Within about half a year from the time I read the manuscript, and reported to the publishers that the book is a fraud and should not be published, Messrs. Secker & Warburg evidently also asked other Tibetologists and people who know the subject matter, among them Hugh Richardson, the last British and the last Indian Government Resident in Lhasa; Marco Pallis, the British scholar-traveller; and Heinrich Harrer of Seven Years in Tibet fame, whom Mr. Richardson had once put under arrest in Lhasa. All of these people concurred, and gave the publishers independent, identical reports: the book is a fraud, and the man is a fake. However, publishers are not the harbingers of authenticity, but businessmen. They published the book in spite of the negative reports, anticipating its sales potential. And they were right. I understand the six British editions sold close to eighty thousand copies. The German translation, wouldn't you know it, sold close to a hundred thousand, and comparable numbers of copies were sold in other European languages.

Mr. Richardson and some other irate scholars then took the initiative into their own hands, to trace and subdue the writer. It didn't take long; The Tibetan Lama turned out to be Mr. Hoskins, an Irish ex-plumber, who sat it out in various libraries in London, reading science fiction, pseudo-orientalia including, no doubt, Blavatsky and concocting this amazing book. These findings were published in the British press, and booksellers were warned about the matter, so as not to be involved in fraud. E.J. Brill, the famous oriental publishing house and book agent in Leiden, Netherlands, circumvented the issue by advertising the book and adding a note in small print, indicating that the book was no genuine study of Buddhism or Tibet, but that it was interesting for the experiences it conveyed.

Now one would have thought that the disclosures about Rampa-Hoskins and Khasa-Hyde Park might impede, if not stop, the production. Far from it. Most of the millions who kept buying the book and its follow-ups did not know about the facts — they simply hadn't read the statements in the British press. Quite a few, however, did read or hear about these disclosures, and remained followers, no less ardent of the Lama; to wit, two Canadians who called me long distance from Toronto one night, saying: "Sir, you are a wicked person. You say Lama Lobsang is an Irish plumber; well he may be in the body of an Irish plumber, but the soul of a Tibetan Lama lives in him." "Well, then I can't win," I admitted, and they hung up. Reactions to this incredible situation are variegated and, to the cultural anthropologist concerned with ideological change, highly fascinating; and they are far more complex than the Canadians' effusions. Less than a year ago — over a decade after the Publication of The Third Eye, a colleague of mine, a historian with perfectly respectable academic credentials, visited and told me about the wisdom of Rampa, with glowing eyes. When I told him the facts in straight, brief words, he was visibly shaken, but said something like: okay, maybe the man is not Tibetan, but he grasps the truths of Buddhism. He does nothing of the sort, I said and proved — but I did not convince the man. He (that historian friend of mine) had gone into Rolfing, Macrodier, Yin and Yang, Hatha Yoga, and a half dozen of other things eminently available in America. To him, the question of genuineness or spuriousness did not pose any problem, and I have a strong hunch that this blurring of the possible distinctness between the genuine and the spurious is very much part of the total pattern of eclectic attraction to the esoteric.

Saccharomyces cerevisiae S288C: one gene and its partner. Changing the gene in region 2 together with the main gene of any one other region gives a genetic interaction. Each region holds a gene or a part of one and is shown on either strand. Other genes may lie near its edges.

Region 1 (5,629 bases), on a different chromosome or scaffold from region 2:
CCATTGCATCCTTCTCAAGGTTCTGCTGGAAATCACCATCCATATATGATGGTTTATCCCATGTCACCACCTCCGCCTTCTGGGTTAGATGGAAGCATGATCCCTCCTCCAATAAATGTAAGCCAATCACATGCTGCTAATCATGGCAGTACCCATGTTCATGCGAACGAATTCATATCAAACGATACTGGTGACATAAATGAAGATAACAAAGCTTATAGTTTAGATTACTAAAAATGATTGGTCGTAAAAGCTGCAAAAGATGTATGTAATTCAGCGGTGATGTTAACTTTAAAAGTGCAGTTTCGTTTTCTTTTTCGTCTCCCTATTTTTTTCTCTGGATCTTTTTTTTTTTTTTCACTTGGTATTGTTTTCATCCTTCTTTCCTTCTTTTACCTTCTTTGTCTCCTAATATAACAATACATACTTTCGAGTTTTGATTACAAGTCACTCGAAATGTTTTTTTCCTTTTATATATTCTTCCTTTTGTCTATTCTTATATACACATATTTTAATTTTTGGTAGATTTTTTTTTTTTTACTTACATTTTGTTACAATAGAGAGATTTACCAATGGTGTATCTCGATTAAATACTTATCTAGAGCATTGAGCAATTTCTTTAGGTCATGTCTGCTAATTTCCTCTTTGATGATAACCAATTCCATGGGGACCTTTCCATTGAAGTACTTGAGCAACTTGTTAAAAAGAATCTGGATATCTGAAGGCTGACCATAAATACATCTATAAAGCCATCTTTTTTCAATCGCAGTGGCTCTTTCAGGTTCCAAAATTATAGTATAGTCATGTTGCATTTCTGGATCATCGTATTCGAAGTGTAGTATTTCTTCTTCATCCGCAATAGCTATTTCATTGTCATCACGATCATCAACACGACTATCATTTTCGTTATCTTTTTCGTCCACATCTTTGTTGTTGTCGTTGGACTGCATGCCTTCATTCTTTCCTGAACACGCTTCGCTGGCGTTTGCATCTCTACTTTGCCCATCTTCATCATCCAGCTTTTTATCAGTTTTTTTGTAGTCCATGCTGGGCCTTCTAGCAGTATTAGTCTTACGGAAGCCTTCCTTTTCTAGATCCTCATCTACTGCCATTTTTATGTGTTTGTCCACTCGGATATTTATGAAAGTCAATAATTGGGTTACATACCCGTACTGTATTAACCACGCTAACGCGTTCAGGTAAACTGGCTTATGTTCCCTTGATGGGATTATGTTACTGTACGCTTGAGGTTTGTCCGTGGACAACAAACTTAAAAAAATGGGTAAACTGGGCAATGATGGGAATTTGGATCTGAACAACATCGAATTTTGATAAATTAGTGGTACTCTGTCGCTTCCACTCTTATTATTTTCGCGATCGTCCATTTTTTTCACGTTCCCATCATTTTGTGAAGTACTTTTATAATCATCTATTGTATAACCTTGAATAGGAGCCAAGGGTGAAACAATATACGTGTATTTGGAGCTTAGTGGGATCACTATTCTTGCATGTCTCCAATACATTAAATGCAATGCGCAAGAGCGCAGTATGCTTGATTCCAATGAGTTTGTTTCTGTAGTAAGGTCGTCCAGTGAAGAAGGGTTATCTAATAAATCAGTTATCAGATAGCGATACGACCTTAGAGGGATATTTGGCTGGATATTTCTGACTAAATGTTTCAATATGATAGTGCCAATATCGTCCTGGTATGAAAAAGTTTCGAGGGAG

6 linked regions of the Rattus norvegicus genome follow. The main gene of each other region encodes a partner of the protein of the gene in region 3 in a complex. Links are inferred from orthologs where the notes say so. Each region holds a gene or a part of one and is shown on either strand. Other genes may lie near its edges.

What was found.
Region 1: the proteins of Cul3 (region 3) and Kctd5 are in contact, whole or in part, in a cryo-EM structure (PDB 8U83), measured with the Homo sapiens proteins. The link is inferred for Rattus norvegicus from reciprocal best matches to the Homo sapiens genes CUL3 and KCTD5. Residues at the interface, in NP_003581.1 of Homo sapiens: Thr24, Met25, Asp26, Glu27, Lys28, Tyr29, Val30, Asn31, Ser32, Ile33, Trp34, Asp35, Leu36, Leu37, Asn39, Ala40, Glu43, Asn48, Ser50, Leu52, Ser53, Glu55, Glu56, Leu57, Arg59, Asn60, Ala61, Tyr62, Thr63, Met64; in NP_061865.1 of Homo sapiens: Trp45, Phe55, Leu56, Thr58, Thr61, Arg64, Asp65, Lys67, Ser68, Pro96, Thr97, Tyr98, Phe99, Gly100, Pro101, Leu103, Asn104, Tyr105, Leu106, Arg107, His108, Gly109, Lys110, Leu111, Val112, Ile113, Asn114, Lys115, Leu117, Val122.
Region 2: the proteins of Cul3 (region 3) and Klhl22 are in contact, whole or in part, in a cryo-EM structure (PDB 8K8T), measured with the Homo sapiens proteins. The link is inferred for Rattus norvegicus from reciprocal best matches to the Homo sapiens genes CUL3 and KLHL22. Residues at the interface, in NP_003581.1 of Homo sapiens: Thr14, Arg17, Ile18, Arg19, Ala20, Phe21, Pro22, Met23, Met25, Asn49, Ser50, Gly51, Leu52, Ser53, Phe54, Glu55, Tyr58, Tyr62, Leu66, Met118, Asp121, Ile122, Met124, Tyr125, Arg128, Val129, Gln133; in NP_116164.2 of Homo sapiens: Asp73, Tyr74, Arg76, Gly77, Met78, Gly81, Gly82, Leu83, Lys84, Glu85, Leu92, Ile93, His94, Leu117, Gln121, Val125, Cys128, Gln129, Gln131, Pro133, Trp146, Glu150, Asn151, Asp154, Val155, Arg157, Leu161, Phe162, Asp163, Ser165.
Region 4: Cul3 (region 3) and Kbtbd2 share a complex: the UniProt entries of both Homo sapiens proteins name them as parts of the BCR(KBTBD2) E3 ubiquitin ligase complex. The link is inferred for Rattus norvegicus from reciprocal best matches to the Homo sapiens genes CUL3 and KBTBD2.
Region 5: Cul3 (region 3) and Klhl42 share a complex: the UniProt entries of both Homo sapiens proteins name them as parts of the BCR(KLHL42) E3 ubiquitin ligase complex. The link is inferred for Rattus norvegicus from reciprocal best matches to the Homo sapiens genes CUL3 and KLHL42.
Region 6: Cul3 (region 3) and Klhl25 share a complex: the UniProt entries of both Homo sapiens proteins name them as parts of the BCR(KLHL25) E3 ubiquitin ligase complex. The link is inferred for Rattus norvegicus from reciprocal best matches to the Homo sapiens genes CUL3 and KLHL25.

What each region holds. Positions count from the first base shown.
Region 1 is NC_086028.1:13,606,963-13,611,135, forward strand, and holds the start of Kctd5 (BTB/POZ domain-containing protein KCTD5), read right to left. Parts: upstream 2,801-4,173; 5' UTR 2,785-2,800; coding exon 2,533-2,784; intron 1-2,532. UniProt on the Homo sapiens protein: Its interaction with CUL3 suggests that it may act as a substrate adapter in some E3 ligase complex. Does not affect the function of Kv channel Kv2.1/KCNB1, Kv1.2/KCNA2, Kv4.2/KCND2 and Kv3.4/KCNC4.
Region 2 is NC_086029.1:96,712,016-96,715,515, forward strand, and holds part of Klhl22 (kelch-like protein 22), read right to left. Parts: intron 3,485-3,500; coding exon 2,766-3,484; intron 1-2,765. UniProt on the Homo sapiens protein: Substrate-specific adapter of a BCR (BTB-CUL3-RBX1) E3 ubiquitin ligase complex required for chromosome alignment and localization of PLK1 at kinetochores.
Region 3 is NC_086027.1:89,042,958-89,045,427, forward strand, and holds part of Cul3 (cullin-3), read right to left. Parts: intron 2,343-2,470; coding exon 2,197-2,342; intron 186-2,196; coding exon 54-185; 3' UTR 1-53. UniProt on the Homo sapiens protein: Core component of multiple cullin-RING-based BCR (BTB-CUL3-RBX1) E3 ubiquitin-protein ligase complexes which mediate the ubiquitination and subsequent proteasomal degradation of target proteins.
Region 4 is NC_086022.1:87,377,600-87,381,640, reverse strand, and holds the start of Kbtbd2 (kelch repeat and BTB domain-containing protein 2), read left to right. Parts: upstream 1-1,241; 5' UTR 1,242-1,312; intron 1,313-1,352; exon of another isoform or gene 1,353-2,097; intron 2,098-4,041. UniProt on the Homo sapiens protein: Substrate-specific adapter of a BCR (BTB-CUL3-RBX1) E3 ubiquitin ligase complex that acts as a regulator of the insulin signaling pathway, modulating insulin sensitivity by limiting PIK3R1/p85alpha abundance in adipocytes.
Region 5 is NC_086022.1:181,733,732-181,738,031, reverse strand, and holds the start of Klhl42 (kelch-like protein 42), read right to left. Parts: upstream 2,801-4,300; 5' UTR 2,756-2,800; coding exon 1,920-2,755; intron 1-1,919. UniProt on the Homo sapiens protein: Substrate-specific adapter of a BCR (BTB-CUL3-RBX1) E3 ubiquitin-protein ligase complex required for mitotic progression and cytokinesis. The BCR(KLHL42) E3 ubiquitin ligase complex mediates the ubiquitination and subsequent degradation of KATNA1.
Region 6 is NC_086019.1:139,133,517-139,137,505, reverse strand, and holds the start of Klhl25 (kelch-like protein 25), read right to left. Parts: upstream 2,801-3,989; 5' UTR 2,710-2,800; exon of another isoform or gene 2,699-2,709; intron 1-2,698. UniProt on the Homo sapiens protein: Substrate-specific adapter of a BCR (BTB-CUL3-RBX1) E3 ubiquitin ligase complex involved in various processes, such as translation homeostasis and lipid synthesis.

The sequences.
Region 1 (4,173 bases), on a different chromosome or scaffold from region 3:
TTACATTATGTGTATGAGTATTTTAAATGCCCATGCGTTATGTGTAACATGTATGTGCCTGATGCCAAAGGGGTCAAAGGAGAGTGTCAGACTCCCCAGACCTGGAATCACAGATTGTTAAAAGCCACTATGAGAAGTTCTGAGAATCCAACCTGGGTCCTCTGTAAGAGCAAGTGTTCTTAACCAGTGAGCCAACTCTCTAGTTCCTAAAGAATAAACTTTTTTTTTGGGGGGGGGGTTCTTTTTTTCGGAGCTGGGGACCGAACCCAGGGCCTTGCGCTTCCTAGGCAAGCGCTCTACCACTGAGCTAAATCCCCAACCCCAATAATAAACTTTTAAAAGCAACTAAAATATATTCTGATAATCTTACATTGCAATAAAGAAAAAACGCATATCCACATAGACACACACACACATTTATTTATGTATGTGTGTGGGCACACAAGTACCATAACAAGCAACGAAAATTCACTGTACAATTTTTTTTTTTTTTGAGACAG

Hoskins moved to Toronto and founded an ashram-like place with a medium-large following up to date. This is in the way of things on the lunatic fringe: but astoundingly, he wrote sequels of at least three more books after the exposure of The Third Eye, starting with Doctor in Chunking. All of these have been out in paperback for years, and they are visible on all sorts of shelves — bookstores of course, drugstores, airports, even Greyhound bus stations. Since publishers are no charitable organizations, this means that the book sell, in great numbers. Saying what I say about Lobsang Rampa, and mutatis mutandis about most other pseudo-Asian cults in the Western world, I have, of course, made many more enemies than friends. People simply cannot stand the idea that there is no abominable snowman, that there is no white brotherhood somewhere in the Himalayas, and that people do not fly through the air except in planes; least of all can they suffer the idea that religious specialists in Tibet are scholars, tough theologians, and down-to-earth monastic leaders, with lots of hard political know-how, and with the measure of cruelty and strategy that seems to be common to all ecclesiastic leader who also have secular powers; and this, of course, was very much the case in Tibet before the Chinese takeover.